OU and Smithsonian address challenges of curating ancient biomolecules
University of Oklahoma researchers, led by Courtney Hofman and Rita Austin, in collaboration with the Smithsonian National Museum of Natural History, are addressing the challenges of curating ancient biomolecules and working toward the development and dissemination of best practices. In a recent paper published in the Proceedings of the National Academy of Sciences, Hofman and her collaborators suggest museums play a critical role among stakeholders in ancient biomolecules research and should be responsive to these concerns. (2019-01-29)

How aerial thermal imagery is revolutionizing archaeology
A Dartmouth-led study has demonstrated how the latest aerial thermal imagery is transforming archaeology due to advancements in technology. Today's thermal cameras, commercial drones and photogrammetric software has introduced a new realm of possibilities for collecting site data-- field survey data across a much larger area can now be obtained in much less time. The findings in Advances in Archaeological Practice serve as a manual on how to use aerial thermography. (2017-09-24)

Archaeologists trace early irrigation farming in ancient Yemen
In Yemen, new evidence of ancient transitions from hunting and herding to irrigation agriculture have been found. (2008-07-16)

Dying for the group: What motivates the ultimate sacrifice?
Whether idolized as heroes or demonized and labelled terrorists, throughout history people have been willing to die for their groups and the causes they believe in. But why? New Oxford University research, suggests that there is a unique psychological process that may play a crucial role in motivating the ultimate sacrifice: identity fusion. (2018-03-05)

Dramatic decline of Bornean orangutans
Nearly 50 years of conservation efforts have been unable to prevent orangutan numbers on Borneo from plummeting. The latest data published by a team from 38 international institutions, led by researchers of the Max Planck Institute for Evolutionary Anthropology in Leipzig, Germany, the German Centre for Integrative Biodiversity Research (iDiv) and Liverpool John Moores University in Great Britain, suggests that between 1999 and 2015 the total number of Bornean orangutans was reduced by more than 100,000 animals. (2018-02-15)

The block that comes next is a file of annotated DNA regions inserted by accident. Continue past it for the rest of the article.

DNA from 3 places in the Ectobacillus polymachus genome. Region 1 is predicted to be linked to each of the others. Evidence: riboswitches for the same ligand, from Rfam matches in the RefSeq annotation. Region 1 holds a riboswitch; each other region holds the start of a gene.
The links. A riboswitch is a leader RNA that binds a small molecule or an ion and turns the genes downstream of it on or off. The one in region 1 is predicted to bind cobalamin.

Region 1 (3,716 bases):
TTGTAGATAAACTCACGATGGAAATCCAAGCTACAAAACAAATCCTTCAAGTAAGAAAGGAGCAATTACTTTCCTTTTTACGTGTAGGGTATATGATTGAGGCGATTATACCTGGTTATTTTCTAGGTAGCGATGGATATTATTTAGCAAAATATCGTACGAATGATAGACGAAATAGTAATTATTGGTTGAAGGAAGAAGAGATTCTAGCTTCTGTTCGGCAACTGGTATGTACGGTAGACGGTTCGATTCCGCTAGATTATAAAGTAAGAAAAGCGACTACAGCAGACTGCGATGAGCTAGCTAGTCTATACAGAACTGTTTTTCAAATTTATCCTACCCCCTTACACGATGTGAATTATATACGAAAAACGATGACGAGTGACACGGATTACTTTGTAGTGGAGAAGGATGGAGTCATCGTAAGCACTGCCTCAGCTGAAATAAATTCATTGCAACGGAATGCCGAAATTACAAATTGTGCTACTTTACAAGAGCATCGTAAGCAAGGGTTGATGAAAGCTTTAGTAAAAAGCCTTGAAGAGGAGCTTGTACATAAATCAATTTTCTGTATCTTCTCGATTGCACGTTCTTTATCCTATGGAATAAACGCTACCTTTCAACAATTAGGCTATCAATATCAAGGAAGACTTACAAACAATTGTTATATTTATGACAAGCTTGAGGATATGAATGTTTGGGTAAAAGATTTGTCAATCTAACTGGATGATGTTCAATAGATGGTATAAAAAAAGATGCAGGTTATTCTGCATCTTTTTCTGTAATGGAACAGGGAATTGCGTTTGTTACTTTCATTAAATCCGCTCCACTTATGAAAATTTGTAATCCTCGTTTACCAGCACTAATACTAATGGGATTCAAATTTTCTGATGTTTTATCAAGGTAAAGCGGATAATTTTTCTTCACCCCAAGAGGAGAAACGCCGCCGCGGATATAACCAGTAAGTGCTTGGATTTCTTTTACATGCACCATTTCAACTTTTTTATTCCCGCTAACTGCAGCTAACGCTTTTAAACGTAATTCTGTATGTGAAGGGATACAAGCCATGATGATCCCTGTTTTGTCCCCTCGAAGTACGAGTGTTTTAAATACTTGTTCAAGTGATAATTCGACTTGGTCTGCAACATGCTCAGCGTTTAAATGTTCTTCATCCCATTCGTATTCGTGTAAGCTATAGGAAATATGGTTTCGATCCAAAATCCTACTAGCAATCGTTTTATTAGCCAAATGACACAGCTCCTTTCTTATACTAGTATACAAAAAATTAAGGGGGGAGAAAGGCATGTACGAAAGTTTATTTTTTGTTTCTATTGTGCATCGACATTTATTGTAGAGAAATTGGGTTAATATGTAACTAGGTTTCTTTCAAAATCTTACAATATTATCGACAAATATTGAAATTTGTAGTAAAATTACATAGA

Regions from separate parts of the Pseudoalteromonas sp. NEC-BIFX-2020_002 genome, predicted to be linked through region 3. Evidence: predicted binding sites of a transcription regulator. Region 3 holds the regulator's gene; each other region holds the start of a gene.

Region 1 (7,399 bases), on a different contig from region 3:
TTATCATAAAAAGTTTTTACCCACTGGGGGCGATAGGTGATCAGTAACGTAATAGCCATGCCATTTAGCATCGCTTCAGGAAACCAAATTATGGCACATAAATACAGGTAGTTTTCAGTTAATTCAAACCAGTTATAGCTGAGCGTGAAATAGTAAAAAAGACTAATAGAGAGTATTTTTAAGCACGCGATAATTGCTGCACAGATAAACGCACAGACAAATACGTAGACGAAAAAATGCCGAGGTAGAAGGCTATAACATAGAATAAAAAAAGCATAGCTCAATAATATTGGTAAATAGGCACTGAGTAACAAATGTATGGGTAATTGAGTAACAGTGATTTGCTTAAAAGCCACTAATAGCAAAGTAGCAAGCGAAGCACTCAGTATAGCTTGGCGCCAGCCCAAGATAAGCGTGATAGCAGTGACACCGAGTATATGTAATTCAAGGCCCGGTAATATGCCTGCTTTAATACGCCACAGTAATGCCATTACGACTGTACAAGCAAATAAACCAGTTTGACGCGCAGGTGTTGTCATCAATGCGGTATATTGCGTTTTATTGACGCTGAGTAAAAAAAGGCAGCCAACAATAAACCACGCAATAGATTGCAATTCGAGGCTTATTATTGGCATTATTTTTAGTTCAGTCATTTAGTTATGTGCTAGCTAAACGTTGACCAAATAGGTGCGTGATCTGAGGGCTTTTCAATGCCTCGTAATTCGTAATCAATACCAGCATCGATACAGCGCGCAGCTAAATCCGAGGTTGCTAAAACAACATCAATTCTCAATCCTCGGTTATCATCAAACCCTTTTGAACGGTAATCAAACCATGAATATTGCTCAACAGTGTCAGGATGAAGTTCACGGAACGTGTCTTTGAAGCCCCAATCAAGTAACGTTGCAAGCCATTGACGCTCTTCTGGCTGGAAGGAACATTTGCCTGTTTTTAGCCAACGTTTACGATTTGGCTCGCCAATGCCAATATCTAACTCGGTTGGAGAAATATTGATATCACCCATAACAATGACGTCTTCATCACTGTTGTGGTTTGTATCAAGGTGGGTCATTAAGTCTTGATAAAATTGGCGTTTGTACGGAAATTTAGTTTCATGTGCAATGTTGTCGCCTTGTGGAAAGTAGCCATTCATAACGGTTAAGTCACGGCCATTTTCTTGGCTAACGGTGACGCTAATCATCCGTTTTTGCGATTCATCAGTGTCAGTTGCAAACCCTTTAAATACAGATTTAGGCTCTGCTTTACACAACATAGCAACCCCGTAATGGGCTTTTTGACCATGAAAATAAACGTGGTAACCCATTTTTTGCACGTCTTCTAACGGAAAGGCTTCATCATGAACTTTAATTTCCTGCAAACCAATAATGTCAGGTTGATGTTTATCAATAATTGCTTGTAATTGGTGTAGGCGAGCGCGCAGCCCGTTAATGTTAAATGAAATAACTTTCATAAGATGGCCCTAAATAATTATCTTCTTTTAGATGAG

New standards for ancient protein studies set forth by multi-national group of researchers
A team of researchers from institutions at the leading edge of the new field of palaeoproteomics have published guidelines to provide it with a firm foundation. Ancient proteins are used to study everything from extinct species to ancient human diets to the evolution of diseases, and more. The guide, published in Nature Ecology & Evolution, aims to support good practices in the field and to ensure the generation of robust, reproducible results. (2018-03-26)

Study finds humans and others exposed to prenatal stress have high stress levels after birth
Vertebrate species, including humans, exposed to stress prenatally tend to have higher stress hormones after birth, according to a new Dartmouth-led study published in Scientific Reports. While previous research has reported examples of maternal stress experience predicting offspring stress hormones in different species, this study is the first to empirically demonstrate the impact of prenatal stress on offspring stress hormone levels using data from all known studies across vertebrates. (2018-04-10)

Researchers find first evidence of sub-Saharan Africa glassmaking
Scholars from Rice University, University College London and the Field Museum have found the first direct evidence that glass was produced in sub-Saharan Africa centuries before the arrival of Europeans, a finding that the researchers said represents a 'new chapter in the history of glass technology.' (2018-01-18)